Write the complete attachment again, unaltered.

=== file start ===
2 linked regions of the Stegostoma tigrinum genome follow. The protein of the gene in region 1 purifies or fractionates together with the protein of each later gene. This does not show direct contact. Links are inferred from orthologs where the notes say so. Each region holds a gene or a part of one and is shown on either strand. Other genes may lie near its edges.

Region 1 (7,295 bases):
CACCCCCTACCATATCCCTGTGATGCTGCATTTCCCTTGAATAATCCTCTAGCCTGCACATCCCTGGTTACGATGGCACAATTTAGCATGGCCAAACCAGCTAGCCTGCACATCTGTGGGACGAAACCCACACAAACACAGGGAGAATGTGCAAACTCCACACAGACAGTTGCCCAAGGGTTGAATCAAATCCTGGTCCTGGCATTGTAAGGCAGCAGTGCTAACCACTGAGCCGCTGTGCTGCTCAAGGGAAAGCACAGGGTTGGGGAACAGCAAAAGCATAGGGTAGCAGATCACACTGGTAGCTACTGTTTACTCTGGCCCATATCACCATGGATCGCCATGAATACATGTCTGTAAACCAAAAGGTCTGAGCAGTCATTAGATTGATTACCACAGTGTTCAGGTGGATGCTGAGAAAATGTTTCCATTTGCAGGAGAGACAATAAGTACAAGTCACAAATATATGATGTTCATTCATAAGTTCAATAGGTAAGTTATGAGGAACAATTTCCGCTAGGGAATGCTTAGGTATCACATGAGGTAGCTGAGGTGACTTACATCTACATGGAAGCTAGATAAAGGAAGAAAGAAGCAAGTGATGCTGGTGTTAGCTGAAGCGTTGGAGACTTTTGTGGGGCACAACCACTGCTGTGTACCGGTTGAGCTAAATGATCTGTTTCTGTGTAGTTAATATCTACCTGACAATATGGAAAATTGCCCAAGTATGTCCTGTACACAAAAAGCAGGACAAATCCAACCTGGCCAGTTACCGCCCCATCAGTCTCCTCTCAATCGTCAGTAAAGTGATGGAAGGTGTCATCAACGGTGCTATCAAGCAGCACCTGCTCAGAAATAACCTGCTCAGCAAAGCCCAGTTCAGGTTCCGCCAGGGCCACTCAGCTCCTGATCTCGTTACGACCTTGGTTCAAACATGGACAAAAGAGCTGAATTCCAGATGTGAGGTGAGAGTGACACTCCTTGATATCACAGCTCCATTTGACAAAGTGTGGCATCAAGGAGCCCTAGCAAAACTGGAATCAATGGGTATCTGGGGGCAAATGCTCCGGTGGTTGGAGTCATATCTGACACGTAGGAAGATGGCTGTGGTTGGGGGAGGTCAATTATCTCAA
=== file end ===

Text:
2 linked regions of the Stegostoma tigrinum genome follow. The protein of the gene in region 1 purifies or fractionates together with the protein of each later gene. This does not show direct contact. Links are inferred from orthologs where the notes say so. Each region holds a gene or a part of one and is shown on either strand. Other genes may lie near its edges.

Region 1 (7,295 bases):
CACCCCCTACCATATCCCTGTGATGCTGCATTTCCCTTGAATAATCCTCTAGCCTGCACATCCCTGGTTACGATGGCACAATTTAGCATGGCCAAACCAGCTAGCCTGCACATCTGTGGGACGAAACCCACACAAACACAGGGAGAATGTGCAAACTCCACACAGACAGTTGCCCAAGGGTTGAATCAAATCCTGGTCCTGGCATTGTAAGGCAGCAGTGCTAACCACTGAGCCGCTGTGCTGCTCAAGGGAAAGCACAGGGTTGGGGAACAGCAAAAGCATAGGGTAGCAGATCACACTGGTAGCTACTGTTTACTCTGGCCCATATCACCATGGATCGCCATGAATACATGTCTGTAAACCAAAAGGTCTGAGCAGTCATTAGATTGATTACCACAGTGTTCAGGTGGATGCTGAGAAAATGTTTCCATTTGCAGGAGAGACAATAAGTACAAGTCACAAATATATGATGTTCATTCATAAGTTCAATAGGTAAGTTATGAGGAACAATTTCCGCTAGGGAATGCTTAGGTATCACATGAGGTAGCTGAGGTGACTTACATCTACATGGAAGCTAGATAAAGGAAGAAAGAAGCAAGTGATGCTGGTGTTAGCTGAAGCGTTGGAGACTTTTGTGGGGCACAACCACTGCTGTGTACCGGTTGAGCTAAATGATCTGTTTCTGTGTAGTTAATATCTACCTGACAATATGGAAAATTGCCCAAGTATGTCCTGTACACAAAAAGCAGGACAAATCCAACCTGGCCAGTTACCGCCCCATCAGTCTCCTCTCAATCGTCAGTAAAGTGATGGAAGGTGTCATCAACGGTGCTATCAAGCAGCACCTGCTCAGAAATAACCTGCTCAGCAAAGCCCAGTTCAGGTTCCGCCAGGGCCACTCAGCTCCTGATCTCGTTACGACCTTGGTTCAAACATGGACAAAAGAGCTGAATTCCAGATGTGAGGTGAGAGTGACACTCCTTGATATCACAGCTCCATTTGACAAAGTGTGGCATCAAGGAGCCCTAGCAAAACTGGAATCAATGGGTATCTGGGGGCAAATGCTCCGGTGGTTGGAGTCATATCTGACACGTAGGAAGATGGCTGTGGTTGGGGGAGGTCAATTATCTCAA